Whether a woman should take up a maiden name after marriage is a debate that is still raging on.
Since time in history, different societies have expected a woman to take up her husband’s name when she gets married. This has been the status quo for ages and is now being challenged.
You might be having a hard time deciding on whether or not you should make the big change. And since we all have preferences, you might not be sure whether it’s the right one for you.
Luckily, we are here to address some of the advantages and disadvantages as far as maiden names are concerned.
- It’s a symbol of unity
Being recognized as ‘Mrs’ gives you a sense of belonging. As you take up the new name, you are able to feel connected to your husband. This is also seen as the ultimate symbol of unity when the pastor finally announces your new title. And for many engaged women, their friends and family probably already identify them as ‘Mrs.’
By implication, this is a sure sign that your husband’s family and friends have already accepted you. Carry it with pride!
- It’s easier when you have kids
A family name is also a symbol of unity for the whole family. When you all have the same name, it represents togetherness and gives your kids a sense of belonging.
Also, this prevents any confusion when it comes to birth certificates, school documents and any other important documents. It therefore makes it easier when you have the same name as a family.
- Dealing with legal issues becomes easier
Certain official documents require you to provide your maiden name for legal purposes. This can therefore allow you to avoid the confusion when you don’t legally have your spouse’s name. In some unfortunate cases, divorce battles might use the fact that you didn’t have your ex-husband’s name to twist custody and property wrangles. They might use that loophole to avoid providing for the children and exclude you from getting property that you both struggled to acquire. In such instances, it would be better to have to take up a maiden name once you get married.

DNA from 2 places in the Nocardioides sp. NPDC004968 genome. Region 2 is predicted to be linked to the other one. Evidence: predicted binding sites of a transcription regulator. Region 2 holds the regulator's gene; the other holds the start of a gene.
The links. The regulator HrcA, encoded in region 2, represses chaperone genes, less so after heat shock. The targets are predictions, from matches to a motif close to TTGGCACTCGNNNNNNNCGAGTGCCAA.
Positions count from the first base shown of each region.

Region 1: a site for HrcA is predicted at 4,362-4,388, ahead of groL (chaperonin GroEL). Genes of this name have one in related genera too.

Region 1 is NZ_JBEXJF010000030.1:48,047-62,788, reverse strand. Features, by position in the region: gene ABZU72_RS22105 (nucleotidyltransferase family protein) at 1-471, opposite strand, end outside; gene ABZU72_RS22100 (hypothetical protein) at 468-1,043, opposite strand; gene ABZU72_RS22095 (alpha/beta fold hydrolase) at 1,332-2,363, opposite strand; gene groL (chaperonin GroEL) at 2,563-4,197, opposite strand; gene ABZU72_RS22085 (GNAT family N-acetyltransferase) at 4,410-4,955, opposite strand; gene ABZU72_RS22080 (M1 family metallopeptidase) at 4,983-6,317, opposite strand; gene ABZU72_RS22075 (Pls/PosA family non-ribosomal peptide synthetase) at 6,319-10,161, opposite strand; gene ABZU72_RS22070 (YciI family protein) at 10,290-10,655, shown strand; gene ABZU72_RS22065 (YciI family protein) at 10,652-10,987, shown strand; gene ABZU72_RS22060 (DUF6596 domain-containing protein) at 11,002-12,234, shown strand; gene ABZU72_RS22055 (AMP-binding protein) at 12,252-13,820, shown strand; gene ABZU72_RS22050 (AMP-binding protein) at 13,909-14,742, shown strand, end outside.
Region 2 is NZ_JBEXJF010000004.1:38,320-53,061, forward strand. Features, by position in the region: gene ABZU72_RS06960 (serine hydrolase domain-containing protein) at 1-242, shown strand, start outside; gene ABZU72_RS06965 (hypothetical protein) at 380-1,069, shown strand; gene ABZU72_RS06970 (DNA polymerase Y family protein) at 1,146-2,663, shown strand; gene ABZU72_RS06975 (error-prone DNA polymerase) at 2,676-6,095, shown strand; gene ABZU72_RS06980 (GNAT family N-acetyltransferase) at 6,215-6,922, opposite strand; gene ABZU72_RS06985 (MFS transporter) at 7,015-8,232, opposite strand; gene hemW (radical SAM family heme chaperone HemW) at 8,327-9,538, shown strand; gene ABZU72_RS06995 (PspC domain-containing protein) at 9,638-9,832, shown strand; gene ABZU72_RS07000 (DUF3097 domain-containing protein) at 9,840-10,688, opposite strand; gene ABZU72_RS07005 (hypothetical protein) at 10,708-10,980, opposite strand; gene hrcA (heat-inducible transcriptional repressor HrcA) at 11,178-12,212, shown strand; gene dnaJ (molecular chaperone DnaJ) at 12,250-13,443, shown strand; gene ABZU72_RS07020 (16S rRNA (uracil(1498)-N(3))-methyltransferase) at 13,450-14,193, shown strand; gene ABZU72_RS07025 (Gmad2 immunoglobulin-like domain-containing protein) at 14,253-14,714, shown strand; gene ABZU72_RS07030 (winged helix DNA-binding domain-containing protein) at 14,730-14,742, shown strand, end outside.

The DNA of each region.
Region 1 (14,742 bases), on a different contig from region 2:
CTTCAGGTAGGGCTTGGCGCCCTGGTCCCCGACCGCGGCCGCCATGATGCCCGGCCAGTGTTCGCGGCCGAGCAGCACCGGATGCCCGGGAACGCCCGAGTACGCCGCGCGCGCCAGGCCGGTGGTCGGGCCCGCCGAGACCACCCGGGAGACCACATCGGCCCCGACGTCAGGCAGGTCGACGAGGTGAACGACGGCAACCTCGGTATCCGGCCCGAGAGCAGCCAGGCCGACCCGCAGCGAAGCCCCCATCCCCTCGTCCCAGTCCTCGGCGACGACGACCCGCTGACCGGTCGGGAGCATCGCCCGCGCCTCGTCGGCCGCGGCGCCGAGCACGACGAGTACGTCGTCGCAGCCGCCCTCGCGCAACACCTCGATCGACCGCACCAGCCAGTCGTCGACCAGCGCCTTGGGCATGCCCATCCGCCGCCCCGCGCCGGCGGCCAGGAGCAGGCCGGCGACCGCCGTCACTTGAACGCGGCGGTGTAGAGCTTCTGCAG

- You are not legally obligated
In recent years, more women are opting out of taking up a maiden name. Being that the Kenyan law hasn’t made it mandatory to do so, more married couples are open to retaining their original names. For many different reasons, women choose not to go through the process of altering their IDs, passports and other legal documents. If you decide that it’s not for you, the law still supports your decision.
- Maintaining professional identity
For many women, their birth names are a big part of their brand and identity. Over the years, they have built a strong brand based on their names which they would rather not compromise. In other cases, some couples feel like they are not directly linked to each other’s professional achievements. If for example, you are referred to as ‘Dr,’ or ‘Prof.’, you might feel like you need to retain your birth name. Don’t feel pressured to change your name if you feel like it will affect your professional identity.
- You might have to change in case of divorce
When it comes to complications from divorce, you might need to go through the process of updating your official documents. Sometimes, these processes might require an attorney or lawyer which can incur additional costs.
That said, these are just but some of the many arguments for, and against, changing your name you should consider before taking that major step in your life.
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